ZURICH (Reuters) - FIFA president Gianni Infantino expects the 2022 World Cup in Qatar to be the best-ever, he said in an interview on Wednesday.
“It will be a very exciting World Cup...just amazing and fantastic,” Infantino told beIN Sports.
“We are FIFA and we want only the best, this means that every World Cup has to be the best-ever, as was the case for Russia, and all the ingredients are there to make the World Cup in 2022 an unforgettable event.”
The small gulf kingdom, which stretches only 180km from one end to the other, is unlike any previous host with little sporting tradition and a population of just over 2.5 million.
“It will be very compact, all stadiums are one hour maximum from each other, hosted by a country that has all the infrastructure ready to welcome the world,” said Infantino.
The tournament begins in exactly four years’ time, on Nov. 21 2022, having been moved from the traditional June and July slot to avoid the searing summer temperatures.
“The climate will be great as well... it’s between 15 and 25 Celsius in Doha and these are ideal conditions for such an event,” said Infantino.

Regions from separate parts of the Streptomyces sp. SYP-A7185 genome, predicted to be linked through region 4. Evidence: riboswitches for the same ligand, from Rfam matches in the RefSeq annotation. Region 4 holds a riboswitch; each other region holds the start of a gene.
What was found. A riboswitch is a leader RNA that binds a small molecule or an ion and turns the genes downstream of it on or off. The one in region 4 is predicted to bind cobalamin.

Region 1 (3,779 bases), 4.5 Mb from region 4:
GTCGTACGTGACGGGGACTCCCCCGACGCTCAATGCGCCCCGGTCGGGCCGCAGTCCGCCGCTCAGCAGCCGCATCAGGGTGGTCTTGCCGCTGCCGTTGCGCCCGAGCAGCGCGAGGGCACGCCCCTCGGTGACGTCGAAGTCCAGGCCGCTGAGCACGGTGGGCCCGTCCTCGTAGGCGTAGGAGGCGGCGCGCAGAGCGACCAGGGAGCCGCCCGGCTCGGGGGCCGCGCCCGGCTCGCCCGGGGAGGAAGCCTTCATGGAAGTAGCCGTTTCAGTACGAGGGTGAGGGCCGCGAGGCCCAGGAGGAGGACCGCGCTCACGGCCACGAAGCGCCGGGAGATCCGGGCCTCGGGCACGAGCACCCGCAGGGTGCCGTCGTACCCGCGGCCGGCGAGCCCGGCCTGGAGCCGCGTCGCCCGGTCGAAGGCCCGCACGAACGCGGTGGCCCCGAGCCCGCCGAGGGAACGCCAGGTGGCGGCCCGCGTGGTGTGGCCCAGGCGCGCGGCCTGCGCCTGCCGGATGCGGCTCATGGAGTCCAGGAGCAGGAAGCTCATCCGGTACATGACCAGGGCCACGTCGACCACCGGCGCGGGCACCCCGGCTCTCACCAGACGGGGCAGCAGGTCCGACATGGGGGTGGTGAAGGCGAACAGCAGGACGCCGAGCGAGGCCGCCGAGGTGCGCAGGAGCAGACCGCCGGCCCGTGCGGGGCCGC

The furious pace of construction has led to allegations of exploitation of migrant workers building the new infrastructure with human rights organisations condemning labour practices in the country.
Infantino, However, emphasised, as he has done several times in the past, that the problem would not have come to light without the World Cup.
“This World Cup will leave a great legacy,” he said “On the social side, it has had a very important social impact in the whole region.”
“When you think about all the debates on human rights and workers’ welfare... without the World Cup, these debates would not have happened and the improvements which happened would not have happened either.”
Infantino, who was not asked about proposals to increase the tournament from 32 to 48 teams, added that some stadiums would be taken down and shipped off to other countries after the event.
“This is really a sustainable World Cup with beautiful stadiums, beautiful venues and this is the first time that 170,000 seats will be dismantled and shipped to countries which need them, in Africa and Asia,” he said.
“It will show the Arab world in a positive way and the world will be surprised.”
Qatar’s national team has never played at the World Cup and is currently ranked 96th but Infantino said there had been signs of improvement.
“The latest results have been encouraging for Qatar... they have beaten Ecuador and Switzerland and they drew against Iceland. I think they are on the right path to having a competitive team.”
Writing by Brian Homewood; Editing by Toby Davis
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